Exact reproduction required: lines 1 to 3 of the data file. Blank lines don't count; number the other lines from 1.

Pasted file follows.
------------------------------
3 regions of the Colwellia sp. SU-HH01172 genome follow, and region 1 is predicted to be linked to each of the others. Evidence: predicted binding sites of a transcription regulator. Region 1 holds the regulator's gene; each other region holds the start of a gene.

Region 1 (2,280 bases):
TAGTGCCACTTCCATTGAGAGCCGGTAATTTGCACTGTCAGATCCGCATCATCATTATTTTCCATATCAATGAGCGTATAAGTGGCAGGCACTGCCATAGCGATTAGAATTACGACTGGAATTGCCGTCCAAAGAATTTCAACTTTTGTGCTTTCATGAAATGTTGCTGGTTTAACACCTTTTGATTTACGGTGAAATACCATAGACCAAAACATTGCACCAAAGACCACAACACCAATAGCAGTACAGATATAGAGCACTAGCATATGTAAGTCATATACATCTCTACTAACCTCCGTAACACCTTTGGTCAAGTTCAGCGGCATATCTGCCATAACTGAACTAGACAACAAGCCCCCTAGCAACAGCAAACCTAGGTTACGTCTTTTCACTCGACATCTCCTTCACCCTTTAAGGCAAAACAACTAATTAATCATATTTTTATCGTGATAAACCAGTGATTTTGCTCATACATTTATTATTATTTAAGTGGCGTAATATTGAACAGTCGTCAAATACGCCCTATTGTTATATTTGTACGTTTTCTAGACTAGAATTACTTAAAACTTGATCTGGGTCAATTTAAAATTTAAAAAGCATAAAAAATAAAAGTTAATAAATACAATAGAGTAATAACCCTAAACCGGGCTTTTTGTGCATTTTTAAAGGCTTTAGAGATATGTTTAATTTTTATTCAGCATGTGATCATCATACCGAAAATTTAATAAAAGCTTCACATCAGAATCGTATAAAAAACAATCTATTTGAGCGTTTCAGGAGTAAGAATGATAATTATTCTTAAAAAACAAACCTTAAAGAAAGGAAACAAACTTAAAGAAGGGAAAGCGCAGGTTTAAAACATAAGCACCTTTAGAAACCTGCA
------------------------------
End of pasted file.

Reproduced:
3 regions of the Colwellia sp. SU-HH01172 genome follow, and region 1 is predicted to be linked to each of the others. Evidence: predicted binding sites of a transcription regulator. Region 1 holds the regulator's gene; each other region holds the start of a gene.

Region 1 (2,280 bases):
TAGTGCCACTTCCATTGAGAGCCGGTAATTTGCACTGTCAGATCCGCATCATCATTATTTTCCATATCAATGAGCGTATAAGTGGCAGGCACTGCCATAGCGATTAGAATTACGACTGGAATTGCCGTCCAAAGAATTTCAACTTTTGTGCTTTCATGAAATGTTGCTGGTTTAACACCTTTTGATTTACGGTGAAATACCATAGACCAAAACATTGCACCAAAGACCACAACACCAATAGCAGTACAGATATAGAGCACTAGCATATGTAAGTCATATACATCTCTACTAACCTCCGTAACACCTTTGGTCAAGTTCAGCGGCATATCTGCCATAACTGAACTAGACAACAAGCCCCCTAGCAACAGCAAACCTAGGTTACGTCTTTTCACTCGACATCTCCTTCACCCTTTAAGGCAAAACAACTAATTAATCATATTTTTATCGTGATAAACCAGTGATTTTGCTCATACATTTATTATTATTTAAGTGGCGTAATATTGAACAGTCGTCAAATACGCCCTATTGTTATATTTGTACGTTTTCTAGACTAGAATTACTTAAAACTTGATCTGGGTCAATTTAAAATTTAAAAAGCATAAAAAATAAAAGTTAATAAATACAATAGAGTAATAACCCTAAACCGGGCTTTTTGTGCATTTTTAAAGGCTTTAGAGATATGTTTAATTTTTATTCAGCATGTGATCATCATACCGAAAATTTAATAAAAGCTTCACATCAGAATCGTATAAAAAACAATCTATTTGAGCGTTTCAGGAGTAAGAATGATAATTATTCTTAAAAAACAAACCTTAAAGAAAGGAAACAAACTTAAAGAAGGGAAAGCGCAGGTTTAAAACATAAGCACCTTTAGAAACCTGCA